Bone Health: Tips to Build and Maintain Strong Bones While at Home

Clinical Expertise

by Stephanie Bush, PT, DPT, MEd | May 16, 2020

This blog post was written by one of our outpatient clinicians. All Brooks outpatient locations are currently open and we are also accepting telehealth appointments. Please call our Central Intake Unit at (904) 345-7277 (option 3) to schedule your telehealth visit.

As women age and then go through menopause, questions arise about what vitamins can be taken or exercises done to promote strong healthy bones and prevent osteoporosis. Joint degenerative changes increase after 40 years of age, and specifically related to the postmenopausal woman, bone mineral density falls at a rate of 1% per year. Significant decreases in estrogen related to menopause can lead to bone loss. Adequate amounts of calcium and vitamin D are recommended to promote good bone health and to aid in the prevention of osteoporosis. Vitamin D assists in calcium absorption in the gut and is needed for bone growth and bone remodeling. The National Osteoporosis Foundation (NOF) recommends that adults 50 years of age and older need 1,200 mg of calcium and 800-1,000 IU of vitamin D daily.

In addition to vitamin supplements, dietary intake and lifestyle are two important modifiable factors that can impact bone health and risk for osteoporosis. It is recommended to not smoke or drink alcohol in excess (more than two drinks per day). Foods that are among the best sources of vitamin D include flesh of fatty fish and fish liver oils. Within the American diet, fortified foods provide the most vitamin D with the most common being milk. Natural sources rich in calcium include milk, yogurt and cheese, and non-dairy foods, cabbage, kale and broccoli.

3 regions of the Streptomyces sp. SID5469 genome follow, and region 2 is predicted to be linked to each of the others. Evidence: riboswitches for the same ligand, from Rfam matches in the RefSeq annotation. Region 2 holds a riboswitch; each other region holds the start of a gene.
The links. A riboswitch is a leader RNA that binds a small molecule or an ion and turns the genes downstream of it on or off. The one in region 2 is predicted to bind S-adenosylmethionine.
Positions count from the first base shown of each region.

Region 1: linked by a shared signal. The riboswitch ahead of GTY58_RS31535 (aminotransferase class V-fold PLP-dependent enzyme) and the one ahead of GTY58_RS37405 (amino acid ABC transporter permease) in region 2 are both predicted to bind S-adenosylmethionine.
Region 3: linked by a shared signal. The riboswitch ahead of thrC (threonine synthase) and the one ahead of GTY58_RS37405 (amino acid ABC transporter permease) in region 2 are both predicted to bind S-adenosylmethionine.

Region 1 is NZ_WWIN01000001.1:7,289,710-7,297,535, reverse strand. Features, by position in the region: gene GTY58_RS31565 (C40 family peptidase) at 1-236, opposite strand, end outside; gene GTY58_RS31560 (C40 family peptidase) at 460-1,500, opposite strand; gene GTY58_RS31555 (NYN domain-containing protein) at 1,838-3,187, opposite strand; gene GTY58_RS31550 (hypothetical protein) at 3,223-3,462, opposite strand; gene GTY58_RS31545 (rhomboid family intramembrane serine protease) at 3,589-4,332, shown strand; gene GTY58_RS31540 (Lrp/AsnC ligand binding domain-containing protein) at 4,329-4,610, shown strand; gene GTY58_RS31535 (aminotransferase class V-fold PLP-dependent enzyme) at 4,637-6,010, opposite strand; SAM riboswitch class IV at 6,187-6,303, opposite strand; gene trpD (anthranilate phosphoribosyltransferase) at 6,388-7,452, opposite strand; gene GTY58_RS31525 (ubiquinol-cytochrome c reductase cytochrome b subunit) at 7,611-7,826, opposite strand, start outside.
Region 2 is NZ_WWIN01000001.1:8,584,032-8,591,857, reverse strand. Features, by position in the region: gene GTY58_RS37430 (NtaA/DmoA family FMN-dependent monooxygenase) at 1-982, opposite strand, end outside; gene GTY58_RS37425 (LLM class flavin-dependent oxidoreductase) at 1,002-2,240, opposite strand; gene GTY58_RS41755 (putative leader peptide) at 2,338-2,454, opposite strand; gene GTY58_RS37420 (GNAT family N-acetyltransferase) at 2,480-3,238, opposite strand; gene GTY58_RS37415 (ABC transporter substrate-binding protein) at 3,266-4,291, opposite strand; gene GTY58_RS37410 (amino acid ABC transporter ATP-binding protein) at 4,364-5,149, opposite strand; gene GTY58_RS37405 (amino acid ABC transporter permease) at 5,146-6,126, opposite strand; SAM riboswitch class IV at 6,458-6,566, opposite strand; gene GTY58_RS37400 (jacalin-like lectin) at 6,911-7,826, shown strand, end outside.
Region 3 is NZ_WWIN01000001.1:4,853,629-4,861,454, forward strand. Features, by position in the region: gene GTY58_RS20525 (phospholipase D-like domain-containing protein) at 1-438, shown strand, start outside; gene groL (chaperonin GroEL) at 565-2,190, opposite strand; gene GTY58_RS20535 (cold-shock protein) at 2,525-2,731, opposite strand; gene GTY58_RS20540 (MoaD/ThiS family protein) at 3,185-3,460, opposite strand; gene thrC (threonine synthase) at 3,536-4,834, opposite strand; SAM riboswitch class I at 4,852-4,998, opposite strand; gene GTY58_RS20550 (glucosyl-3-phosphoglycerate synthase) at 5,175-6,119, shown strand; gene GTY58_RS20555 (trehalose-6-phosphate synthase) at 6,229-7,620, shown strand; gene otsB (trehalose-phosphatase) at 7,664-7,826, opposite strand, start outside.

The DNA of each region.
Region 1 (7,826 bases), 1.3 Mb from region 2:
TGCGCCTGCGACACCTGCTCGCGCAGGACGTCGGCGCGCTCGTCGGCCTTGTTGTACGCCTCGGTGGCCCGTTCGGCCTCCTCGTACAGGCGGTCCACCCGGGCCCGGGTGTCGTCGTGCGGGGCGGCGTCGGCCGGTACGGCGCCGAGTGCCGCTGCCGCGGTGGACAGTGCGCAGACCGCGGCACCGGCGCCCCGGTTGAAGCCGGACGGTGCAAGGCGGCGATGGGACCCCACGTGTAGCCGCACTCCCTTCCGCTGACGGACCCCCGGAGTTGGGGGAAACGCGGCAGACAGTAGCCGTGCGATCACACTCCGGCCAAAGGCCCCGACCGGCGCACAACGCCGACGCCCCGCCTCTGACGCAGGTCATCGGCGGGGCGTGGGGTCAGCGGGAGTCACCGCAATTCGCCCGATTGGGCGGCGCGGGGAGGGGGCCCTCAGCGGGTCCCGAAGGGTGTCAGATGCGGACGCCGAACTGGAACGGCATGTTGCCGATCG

I educate my patients and clients on the Dietary Guidelines for Americans for a well-balance diet along with the recommended dietary allowances (RDAs) for vitamin D and calcium. If someone is concerned they may have a vitamin D deficiency or already has been diagnosed with osteopenia or osteoporosis, I would advise a consultation with their primary care physician. Also, depending on certain dietary restrictions or gastrointestinal disorders someone may have, a consultation with a registered dietician or nutritionist would be appropriate.

Along with dietary wellness, regular weekly exercise is of utmost importance. Osteogenic physical activity is recommended to promote good bone health and to aid in the prevention of osteoporosis. This can include weight bearing, resistive and impact exercise on a regular basis (two to four times per week) which can preserve and increase bone density. In addition to weight bearing and strength training exercise, balance and postural exercises are suggested.

Use the hashtag #WeAreBrooks to show us how you are staying active or working out from home!

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